Darren giggled. “Lapis lazuli.”
Nellany said, “Never mind all that, mate. Let’s get you home, eh?” He tried to steer Darren away.
“Yeah,” the girl said, “he’s had a rough innings. Poor, poor Darren. About time the poor love was tucked up in bed.”
Darren shrugged off the arm. “Shall I tell you about what happened?”
The girl with the honey-coloured hair brightened up. “Oh sure. Yeah, tell us what happened. Go on.” She made a space on the couch, patting the cushion beside her. “Sit yourself down. Make a big speech of it. Let’s hear it once again.”
“What do you mean, ‘once again’?” Darren belched.
“Yeah, tell us about Mr North getting shot. In the head. You told us, daftie. Several times. Before you were sick. And once or twice afterwards.”
“He’s alright, Sophie,” Nellany said.
“Sophie who?” Darren said. “Who’s this bitch?”
“Never mind.” Nellany helped prop him up. “Come on mate. Phone you a taxi, man.”
“No, it’s fine,” the girl, Sophie, said. A terrible quiet had fallen over the room; some of Nellany’s brother’s friends, although a few years older, seemed to shrink back from him as he sagged onto the couch. “Yeah, sit down. Shall this bitch tell you who she is?”
“Whatever,” Darren said. He sipped at the bottle of beer, completely missing his face.
“I’m Sophie. I’m friends with Peter Donegan’s big sister.”
The very name was a jolt, stiffening Darren’s spine. “That freak.”
“Yes, he was a freak,” Sophie said. “So you kept telling him, anyway. You and… what were the others called? Your pals, Bernie, Tony McWhirry. The football boys. I don’t remember all the names. Plus Mr North, the PE teacher. Yes. You know, he used to talk about you guys all the time, did Peter Donegan. ‘Those football boys’, he used to say. ‘Mr North and his big fucking mouth. Jumped up twat in a shell suit.’ Quite the little wolf pack you all had, there, in the gym.”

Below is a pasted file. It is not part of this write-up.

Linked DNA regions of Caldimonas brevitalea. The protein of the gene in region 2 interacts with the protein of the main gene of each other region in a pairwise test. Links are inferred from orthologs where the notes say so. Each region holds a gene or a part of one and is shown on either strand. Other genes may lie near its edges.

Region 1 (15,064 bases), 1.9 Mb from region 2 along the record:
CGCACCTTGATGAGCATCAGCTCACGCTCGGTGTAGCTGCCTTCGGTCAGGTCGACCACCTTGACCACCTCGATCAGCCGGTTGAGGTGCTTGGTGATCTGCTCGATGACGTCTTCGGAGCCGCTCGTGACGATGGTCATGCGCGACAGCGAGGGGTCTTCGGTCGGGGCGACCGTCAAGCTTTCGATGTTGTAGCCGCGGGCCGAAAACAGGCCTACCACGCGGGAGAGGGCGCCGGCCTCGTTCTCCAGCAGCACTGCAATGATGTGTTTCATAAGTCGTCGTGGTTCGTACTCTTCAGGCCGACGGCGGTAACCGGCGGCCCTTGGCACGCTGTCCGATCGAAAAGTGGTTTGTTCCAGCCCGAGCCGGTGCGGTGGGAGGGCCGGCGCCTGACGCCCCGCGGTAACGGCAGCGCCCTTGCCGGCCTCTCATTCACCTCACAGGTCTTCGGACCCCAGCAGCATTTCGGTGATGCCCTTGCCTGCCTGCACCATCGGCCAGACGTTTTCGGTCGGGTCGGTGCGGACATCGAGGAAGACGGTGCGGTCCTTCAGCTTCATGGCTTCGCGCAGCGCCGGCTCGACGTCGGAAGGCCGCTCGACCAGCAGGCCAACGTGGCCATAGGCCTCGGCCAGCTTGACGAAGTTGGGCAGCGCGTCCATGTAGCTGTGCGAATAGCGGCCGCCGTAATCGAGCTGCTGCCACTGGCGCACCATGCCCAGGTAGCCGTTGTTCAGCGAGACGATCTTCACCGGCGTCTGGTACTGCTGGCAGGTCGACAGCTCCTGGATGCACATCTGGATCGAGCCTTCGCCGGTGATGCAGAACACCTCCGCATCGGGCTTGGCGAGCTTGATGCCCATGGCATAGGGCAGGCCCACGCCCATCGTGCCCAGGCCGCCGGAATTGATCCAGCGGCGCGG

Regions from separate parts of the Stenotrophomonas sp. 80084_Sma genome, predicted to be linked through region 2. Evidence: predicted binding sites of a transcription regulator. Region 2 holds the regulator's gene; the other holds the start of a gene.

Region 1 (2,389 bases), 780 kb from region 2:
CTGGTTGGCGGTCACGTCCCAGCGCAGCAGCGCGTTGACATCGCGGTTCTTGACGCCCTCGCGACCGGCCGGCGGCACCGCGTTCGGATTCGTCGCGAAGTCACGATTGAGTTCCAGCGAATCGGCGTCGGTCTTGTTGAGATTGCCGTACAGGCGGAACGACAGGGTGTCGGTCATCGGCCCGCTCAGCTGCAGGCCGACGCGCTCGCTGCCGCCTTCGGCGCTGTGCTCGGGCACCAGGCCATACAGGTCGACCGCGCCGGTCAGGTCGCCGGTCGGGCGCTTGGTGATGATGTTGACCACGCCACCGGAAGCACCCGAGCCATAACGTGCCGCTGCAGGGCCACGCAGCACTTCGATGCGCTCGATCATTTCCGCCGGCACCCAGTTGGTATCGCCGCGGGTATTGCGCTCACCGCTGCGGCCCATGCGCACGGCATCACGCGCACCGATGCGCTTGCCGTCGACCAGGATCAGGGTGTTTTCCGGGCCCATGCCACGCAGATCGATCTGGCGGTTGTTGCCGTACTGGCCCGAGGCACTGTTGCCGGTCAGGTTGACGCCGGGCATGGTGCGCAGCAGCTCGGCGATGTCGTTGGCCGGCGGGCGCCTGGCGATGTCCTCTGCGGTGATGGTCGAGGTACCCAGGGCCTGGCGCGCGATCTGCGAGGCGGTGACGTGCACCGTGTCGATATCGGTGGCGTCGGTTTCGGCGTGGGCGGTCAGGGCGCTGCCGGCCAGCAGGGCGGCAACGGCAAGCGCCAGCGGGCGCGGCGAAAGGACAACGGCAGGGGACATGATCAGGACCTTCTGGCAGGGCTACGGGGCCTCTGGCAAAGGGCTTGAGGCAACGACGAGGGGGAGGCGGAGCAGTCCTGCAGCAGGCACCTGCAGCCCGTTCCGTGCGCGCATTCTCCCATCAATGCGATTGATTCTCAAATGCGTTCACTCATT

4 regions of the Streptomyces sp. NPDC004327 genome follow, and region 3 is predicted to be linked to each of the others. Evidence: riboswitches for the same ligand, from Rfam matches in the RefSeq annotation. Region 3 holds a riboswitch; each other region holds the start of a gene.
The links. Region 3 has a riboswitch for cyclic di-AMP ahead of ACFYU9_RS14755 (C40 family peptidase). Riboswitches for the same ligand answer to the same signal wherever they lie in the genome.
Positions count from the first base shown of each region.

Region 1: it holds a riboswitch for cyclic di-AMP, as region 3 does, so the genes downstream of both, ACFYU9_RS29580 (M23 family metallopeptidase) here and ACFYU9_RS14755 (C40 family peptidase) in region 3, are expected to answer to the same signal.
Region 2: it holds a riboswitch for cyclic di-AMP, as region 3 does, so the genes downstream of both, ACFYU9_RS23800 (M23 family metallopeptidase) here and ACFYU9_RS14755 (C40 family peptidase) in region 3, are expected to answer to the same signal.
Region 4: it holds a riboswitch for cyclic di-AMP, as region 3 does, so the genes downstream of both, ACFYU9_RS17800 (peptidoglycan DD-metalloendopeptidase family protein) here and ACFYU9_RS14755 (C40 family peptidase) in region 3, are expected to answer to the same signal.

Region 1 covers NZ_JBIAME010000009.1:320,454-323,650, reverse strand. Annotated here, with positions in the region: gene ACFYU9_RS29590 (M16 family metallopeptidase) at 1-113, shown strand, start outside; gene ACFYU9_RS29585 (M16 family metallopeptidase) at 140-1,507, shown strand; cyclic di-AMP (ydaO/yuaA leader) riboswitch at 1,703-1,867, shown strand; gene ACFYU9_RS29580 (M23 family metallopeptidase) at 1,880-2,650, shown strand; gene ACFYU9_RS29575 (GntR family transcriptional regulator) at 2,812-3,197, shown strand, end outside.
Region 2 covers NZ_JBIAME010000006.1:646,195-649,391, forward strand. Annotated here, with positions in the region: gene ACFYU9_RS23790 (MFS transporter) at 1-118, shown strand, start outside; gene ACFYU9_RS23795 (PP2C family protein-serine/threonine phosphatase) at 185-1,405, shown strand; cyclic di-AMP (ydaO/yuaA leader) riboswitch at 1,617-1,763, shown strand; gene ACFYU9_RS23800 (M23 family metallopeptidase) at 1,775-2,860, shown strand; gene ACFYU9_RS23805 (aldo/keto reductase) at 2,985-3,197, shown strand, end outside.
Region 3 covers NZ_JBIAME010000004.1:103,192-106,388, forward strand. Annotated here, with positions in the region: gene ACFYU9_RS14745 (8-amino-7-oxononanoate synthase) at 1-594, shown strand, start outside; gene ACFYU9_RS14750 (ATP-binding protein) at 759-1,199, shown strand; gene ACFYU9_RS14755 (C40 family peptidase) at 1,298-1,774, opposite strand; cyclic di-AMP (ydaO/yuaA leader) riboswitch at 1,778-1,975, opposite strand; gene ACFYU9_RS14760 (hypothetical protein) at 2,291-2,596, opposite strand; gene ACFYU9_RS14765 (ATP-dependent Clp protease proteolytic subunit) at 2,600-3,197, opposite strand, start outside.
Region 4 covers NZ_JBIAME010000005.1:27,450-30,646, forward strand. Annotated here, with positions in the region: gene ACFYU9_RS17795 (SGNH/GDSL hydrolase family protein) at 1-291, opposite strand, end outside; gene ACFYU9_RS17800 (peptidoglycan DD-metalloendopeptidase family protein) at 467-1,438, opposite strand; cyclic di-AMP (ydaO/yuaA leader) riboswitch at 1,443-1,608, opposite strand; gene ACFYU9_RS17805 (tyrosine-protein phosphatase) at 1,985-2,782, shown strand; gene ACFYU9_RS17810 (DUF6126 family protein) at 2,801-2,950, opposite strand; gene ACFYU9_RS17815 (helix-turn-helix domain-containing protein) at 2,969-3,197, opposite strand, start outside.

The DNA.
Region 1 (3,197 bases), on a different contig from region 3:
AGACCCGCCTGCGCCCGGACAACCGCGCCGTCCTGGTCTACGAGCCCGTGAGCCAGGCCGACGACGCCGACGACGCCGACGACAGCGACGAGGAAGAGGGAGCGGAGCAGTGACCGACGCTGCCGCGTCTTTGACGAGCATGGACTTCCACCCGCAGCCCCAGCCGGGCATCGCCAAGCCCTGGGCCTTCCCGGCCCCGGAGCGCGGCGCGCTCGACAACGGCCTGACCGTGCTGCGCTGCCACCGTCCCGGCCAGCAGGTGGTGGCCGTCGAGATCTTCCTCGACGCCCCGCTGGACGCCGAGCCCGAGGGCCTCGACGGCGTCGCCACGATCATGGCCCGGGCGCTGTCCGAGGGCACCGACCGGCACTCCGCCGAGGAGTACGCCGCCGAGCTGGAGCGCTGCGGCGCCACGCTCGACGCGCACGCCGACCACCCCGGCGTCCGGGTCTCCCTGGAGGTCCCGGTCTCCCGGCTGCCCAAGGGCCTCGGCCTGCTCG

“Took the coward’s way out, didn’t he?” Darren put an imaginary gun to his head. “Pow.”
“Right, this is heavy,” Nellany’s big brother said, standing up. “Enough. Darren, you need to leave now, mate.”
“Coward’s way,” Sophie said. “Yes. That’s probably true. It was cowardly. But so was bullying him, Darren. Were you the one who hit him and broke his nose? Were you one of the boys who waited for him after school that time? And tried to cut his hair? There was a big crowd of people watching that, Darren. I heard all about it.”
“Can’t help if he’s a freak.”
“You could, though. You could a little bit. You could have helped a lot.”
“Fuck’m.” Darren set the bottle down, carefully. Nellany immediately snatched it up. “No one made him do it.”
“Come on, mate,” Nellany said. He helped Darren to his feet.
Sophie continued, “Yeah… a thing I wondered, Darren. No one’s quite sure how you got out of the gym, you know? He had bullets left. Why didn’t he shoot you?”
“Maybe he didn’t have the nerve,” Darren said. “Freak.”
“Maybe. Or maybe he wasn’t quick enough. Is it because you ran away, Darren?” Sophie’s eyes glittered. “Did you run away screaming? Did you hide in the gym base? Under the spare crash mats?”
“I wonder what your faces looked like when he pulled the gun?”
Darren lunged, much too slowly. Hands gripped him; he was dragged back.
“Right, that’s it,” Nellany said. He tried to steer Darren out of the door. Another useless scuffle broke out.
“She looked awful upset,” Sophie shouted, from the front door, as Darren was steered into the waiting taxi. “That girl. Sybil. God knows what you tried to do to her, Darren.”